misses pushchair
rests in plastic
catches in crack
cut head oozes
brick forms cloud
bag drowns in puddle
flicked black plastic flaps
slicker tumbles
rolling orange

Sunday, February 2, 2014


by Wanda Morrow Clevenger

those grub jobs
and crud bosses
weren’t more
than a high school grad
could expect
I got to dress up
and show my legs
and buy
my own beers
tell myself I was
on the way

and really
they were
all of them
all of it

a layover
I was somewhere
else where
someone else
the beers

Life in a Word

by Patricia Williams

Stage I
Look at the word, lust, take an unvarnished view: craving, desire, an inordinate appetite, burning fire, a yearning for more than required, an itch that needs persistent scratching. To lust after, to covet, to want, predisposes one, to others of the Deadly Seven, like envy, greed, and gluttony. Lusty sex sins, attributed to mental disorder or concern unbuckled, committed by Hollywood types and alike by pious clerics sniffing perfume mixed with the scent of baby powder, generate psychological thoughts: how magnetic draw fades quickly, how sex without love just makes you sad.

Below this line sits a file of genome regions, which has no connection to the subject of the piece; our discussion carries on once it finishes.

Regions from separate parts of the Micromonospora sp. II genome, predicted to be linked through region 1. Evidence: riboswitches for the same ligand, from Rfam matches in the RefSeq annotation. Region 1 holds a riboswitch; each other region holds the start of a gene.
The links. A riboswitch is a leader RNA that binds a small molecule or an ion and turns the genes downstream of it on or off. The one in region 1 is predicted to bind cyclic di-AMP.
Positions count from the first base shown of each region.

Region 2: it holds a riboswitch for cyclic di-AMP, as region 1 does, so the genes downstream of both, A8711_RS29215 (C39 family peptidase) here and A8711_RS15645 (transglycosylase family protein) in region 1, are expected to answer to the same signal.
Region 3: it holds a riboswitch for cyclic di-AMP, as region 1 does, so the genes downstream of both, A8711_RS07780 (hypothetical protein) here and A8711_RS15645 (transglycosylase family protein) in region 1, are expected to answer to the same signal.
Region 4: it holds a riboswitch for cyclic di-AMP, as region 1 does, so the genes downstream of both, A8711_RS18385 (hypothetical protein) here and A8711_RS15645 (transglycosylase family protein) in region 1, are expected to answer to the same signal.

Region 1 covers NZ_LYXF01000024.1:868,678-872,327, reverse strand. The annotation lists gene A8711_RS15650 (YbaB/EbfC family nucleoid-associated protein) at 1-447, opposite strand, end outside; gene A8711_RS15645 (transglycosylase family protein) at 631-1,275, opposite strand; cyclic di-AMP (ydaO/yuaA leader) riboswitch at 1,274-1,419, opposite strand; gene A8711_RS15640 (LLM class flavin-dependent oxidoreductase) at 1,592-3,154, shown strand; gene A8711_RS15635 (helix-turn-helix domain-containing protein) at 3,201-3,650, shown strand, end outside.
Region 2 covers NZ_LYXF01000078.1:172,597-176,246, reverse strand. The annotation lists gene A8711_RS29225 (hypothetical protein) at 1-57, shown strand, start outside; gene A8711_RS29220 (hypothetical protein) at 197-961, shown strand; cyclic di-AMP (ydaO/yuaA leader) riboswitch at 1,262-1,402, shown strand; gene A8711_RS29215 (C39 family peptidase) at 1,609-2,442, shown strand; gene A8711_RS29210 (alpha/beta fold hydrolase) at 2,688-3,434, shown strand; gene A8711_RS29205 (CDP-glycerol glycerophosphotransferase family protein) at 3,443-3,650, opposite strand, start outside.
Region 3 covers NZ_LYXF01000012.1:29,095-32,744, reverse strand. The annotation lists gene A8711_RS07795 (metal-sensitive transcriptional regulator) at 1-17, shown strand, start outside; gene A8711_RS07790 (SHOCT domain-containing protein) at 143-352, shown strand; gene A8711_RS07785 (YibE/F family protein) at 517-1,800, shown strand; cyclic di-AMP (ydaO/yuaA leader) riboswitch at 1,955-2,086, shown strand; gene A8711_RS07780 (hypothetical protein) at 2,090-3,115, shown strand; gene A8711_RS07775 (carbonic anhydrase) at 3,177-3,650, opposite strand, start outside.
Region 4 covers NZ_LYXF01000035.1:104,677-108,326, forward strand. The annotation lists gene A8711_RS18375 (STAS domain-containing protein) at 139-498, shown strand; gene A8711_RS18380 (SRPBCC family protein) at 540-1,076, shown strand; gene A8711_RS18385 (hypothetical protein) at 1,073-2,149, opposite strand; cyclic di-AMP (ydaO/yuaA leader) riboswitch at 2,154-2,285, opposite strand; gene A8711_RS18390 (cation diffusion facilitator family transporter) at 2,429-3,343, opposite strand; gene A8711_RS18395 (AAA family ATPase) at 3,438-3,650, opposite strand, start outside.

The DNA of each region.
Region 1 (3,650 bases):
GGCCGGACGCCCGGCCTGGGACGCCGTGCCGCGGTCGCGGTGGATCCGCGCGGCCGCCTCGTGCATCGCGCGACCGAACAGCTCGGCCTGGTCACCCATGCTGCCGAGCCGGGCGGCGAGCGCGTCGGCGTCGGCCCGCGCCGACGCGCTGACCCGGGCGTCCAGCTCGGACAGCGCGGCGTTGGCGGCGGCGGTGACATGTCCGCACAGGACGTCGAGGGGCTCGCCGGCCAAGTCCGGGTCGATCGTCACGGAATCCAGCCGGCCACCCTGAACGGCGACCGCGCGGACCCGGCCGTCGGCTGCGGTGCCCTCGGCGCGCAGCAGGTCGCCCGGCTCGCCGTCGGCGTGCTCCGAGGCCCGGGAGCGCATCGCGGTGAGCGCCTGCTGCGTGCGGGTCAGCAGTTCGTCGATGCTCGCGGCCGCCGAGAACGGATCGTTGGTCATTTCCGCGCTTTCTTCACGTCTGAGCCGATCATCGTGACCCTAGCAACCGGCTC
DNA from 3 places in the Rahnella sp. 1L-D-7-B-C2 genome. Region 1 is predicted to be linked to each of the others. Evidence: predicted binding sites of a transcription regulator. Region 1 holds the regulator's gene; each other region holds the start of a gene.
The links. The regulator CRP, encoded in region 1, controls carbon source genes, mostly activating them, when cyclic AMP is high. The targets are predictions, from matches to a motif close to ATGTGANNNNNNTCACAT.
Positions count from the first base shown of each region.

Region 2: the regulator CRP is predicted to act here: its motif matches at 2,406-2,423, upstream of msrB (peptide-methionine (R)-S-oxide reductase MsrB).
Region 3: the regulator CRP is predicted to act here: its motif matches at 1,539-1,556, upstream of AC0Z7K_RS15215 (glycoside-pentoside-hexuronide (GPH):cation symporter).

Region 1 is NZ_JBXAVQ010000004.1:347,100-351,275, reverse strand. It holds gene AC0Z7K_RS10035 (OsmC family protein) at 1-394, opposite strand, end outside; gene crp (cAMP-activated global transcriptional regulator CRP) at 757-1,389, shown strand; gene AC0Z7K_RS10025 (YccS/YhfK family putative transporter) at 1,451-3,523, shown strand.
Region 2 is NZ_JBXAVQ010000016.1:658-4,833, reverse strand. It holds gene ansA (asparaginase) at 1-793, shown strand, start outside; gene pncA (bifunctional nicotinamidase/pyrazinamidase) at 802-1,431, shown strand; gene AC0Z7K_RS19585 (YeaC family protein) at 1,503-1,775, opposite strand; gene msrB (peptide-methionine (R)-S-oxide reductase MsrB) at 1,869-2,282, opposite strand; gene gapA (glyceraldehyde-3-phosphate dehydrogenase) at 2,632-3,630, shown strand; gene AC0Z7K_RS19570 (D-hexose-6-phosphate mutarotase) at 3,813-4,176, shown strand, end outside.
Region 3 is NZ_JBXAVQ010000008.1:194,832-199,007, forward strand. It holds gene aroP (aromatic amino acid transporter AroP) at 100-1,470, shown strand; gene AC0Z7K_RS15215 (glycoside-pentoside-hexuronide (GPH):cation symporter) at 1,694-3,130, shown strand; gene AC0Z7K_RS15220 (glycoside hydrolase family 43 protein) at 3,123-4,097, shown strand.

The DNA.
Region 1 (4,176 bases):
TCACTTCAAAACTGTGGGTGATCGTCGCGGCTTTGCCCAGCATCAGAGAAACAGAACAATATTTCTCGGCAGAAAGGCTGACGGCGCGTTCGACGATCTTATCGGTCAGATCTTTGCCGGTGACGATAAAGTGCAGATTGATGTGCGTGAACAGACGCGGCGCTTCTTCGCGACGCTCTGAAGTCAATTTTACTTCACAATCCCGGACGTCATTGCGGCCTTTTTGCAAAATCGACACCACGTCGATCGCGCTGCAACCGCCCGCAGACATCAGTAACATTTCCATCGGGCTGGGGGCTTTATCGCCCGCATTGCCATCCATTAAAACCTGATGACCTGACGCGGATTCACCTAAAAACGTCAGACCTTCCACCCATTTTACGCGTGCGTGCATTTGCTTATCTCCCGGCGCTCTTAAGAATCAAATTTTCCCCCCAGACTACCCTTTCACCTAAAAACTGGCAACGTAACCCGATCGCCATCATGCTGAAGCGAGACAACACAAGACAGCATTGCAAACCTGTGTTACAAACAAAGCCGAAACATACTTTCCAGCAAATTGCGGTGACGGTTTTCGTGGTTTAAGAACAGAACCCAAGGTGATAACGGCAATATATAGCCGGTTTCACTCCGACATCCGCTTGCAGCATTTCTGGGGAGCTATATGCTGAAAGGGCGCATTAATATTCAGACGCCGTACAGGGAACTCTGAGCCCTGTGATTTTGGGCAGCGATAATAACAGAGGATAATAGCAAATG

Stage II
A word that defines a form of decay, rust, freezes motion, emotion, is a scale formed from disuse, a condition of oxidation, limitation: observe the person whose pinnacle occurred at age eight on the stage of the Original Amateur Hour. Rusted-shut is rigidity, inflexible and barren, neglect over time, a bureaucratic universe with cliché-filled dialogue, wordplay, and nonsense, byzantine utterances from pale-faced scholars. Find rust in cast-off devices, disintegration, waste from civilized living, corruption, tarnish, decomposition, politicians rusted in place, producing parodies of democracy.

Stage III
When examining dust, a word implying powder, dirt, earth, grime, think Dust Bowl with choking billows of dust that muddied the sky, black blizzards with soil turned to dust. Think loess: pale yellow, buff-color, dusty soil cover, fine particles, ground and pulverized, silt-sized sediment deposited by wind-blown dust. Dust-replacing-the-sea speaks of upheaval, great change, the passage of time, see the dusty world in a grain of sand. Ash, dusty residue, recaps cremains, ashes-to-ashes, dust-to-dust, all that remains. Blow away, fade away, dissolve, dissipate, scatter; dry and bitter dust.